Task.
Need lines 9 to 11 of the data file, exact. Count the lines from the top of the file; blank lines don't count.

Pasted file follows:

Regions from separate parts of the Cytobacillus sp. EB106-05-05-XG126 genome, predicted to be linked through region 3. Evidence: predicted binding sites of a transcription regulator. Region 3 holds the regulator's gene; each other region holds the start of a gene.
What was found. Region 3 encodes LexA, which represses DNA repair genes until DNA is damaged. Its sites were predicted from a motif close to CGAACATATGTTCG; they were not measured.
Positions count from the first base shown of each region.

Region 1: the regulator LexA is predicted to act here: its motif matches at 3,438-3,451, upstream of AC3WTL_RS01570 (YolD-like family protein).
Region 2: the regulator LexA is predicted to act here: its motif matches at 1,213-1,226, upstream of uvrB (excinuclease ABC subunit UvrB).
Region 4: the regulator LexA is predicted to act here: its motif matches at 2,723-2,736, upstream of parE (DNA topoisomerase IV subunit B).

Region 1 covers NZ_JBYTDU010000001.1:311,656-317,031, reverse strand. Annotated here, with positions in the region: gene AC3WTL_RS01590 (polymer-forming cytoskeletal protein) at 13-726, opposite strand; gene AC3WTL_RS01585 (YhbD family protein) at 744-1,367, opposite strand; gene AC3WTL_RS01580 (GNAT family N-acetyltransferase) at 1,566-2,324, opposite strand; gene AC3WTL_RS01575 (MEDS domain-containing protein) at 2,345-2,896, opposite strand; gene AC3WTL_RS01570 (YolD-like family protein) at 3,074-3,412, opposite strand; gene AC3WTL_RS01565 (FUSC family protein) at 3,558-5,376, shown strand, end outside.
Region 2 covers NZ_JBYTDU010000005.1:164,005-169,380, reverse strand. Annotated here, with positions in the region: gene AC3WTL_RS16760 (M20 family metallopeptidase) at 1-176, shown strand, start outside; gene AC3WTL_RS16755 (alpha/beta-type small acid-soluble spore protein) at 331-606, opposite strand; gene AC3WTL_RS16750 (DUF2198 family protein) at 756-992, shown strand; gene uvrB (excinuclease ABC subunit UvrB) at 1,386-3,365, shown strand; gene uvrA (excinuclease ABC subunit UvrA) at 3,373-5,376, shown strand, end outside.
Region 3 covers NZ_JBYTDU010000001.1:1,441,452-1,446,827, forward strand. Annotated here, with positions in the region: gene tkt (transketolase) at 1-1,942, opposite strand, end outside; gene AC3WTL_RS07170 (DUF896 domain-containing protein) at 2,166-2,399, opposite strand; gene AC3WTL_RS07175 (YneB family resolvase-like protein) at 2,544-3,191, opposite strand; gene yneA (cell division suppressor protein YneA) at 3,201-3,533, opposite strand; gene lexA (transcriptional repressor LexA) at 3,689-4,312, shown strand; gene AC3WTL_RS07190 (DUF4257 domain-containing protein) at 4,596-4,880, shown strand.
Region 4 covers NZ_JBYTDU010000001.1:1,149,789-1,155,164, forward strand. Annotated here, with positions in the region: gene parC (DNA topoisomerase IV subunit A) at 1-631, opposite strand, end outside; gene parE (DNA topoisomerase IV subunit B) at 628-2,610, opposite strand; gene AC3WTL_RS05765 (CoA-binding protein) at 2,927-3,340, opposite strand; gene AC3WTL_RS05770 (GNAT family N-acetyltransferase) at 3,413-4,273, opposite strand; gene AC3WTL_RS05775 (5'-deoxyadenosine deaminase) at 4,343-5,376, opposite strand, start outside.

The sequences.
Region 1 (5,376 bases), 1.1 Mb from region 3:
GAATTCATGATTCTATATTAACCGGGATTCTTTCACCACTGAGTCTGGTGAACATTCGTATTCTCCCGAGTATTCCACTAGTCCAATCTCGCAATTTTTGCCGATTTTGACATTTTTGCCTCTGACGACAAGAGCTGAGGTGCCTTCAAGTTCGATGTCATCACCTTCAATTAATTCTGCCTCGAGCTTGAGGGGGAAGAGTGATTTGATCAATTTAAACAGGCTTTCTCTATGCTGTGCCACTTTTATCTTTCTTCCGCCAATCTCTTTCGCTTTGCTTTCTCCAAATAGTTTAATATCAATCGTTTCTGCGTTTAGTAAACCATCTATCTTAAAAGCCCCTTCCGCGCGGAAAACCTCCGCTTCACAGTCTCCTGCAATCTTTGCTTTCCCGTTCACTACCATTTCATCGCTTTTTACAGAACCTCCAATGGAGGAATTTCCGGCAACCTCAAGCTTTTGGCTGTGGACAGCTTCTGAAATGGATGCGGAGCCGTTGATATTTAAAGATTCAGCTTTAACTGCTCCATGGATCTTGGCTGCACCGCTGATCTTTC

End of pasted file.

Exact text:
Region 3 covers NZ_JBYTDU010000001.1:1,441,452-1,446,827, forward strand. Annotated here, with positions in the region: gene tkt (transketolase) at 1-1,942, opposite strand, end outside; gene AC3WTL_RS07170 (DUF896 domain-containing protein) at 2,166-2,399, opposite strand; gene AC3WTL_RS07175 (YneB family resolvase-like protein) at 2,544-3,191, opposite strand; gene yneA (cell division suppressor protein YneA) at 3,201-3,533, opposite strand; gene lexA (transcriptional repressor LexA) at 3,689-4,312, shown strand; gene AC3WTL_RS07190 (DUF4257 domain-containing protein) at 4,596-4,880, shown strand.
Region 4 covers NZ_JBYTDU010000001.1:1,149,789-1,155,164, forward strand. Annotated here, with positions in the region: gene parC (DNA topoisomerase IV subunit A) at 1-631, opposite strand, end outside; gene parE (DNA topoisomerase IV subunit B) at 628-2,610, opposite strand; gene AC3WTL_RS05765 (CoA-binding protein) at 2,927-3,340, opposite strand; gene AC3WTL_RS05770 (GNAT family N-acetyltransferase) at 3,413-4,273, opposite strand; gene AC3WTL_RS05775 (5'-deoxyadenosine deaminase) at 4,343-5,376, opposite strand, start outside.

The sequences.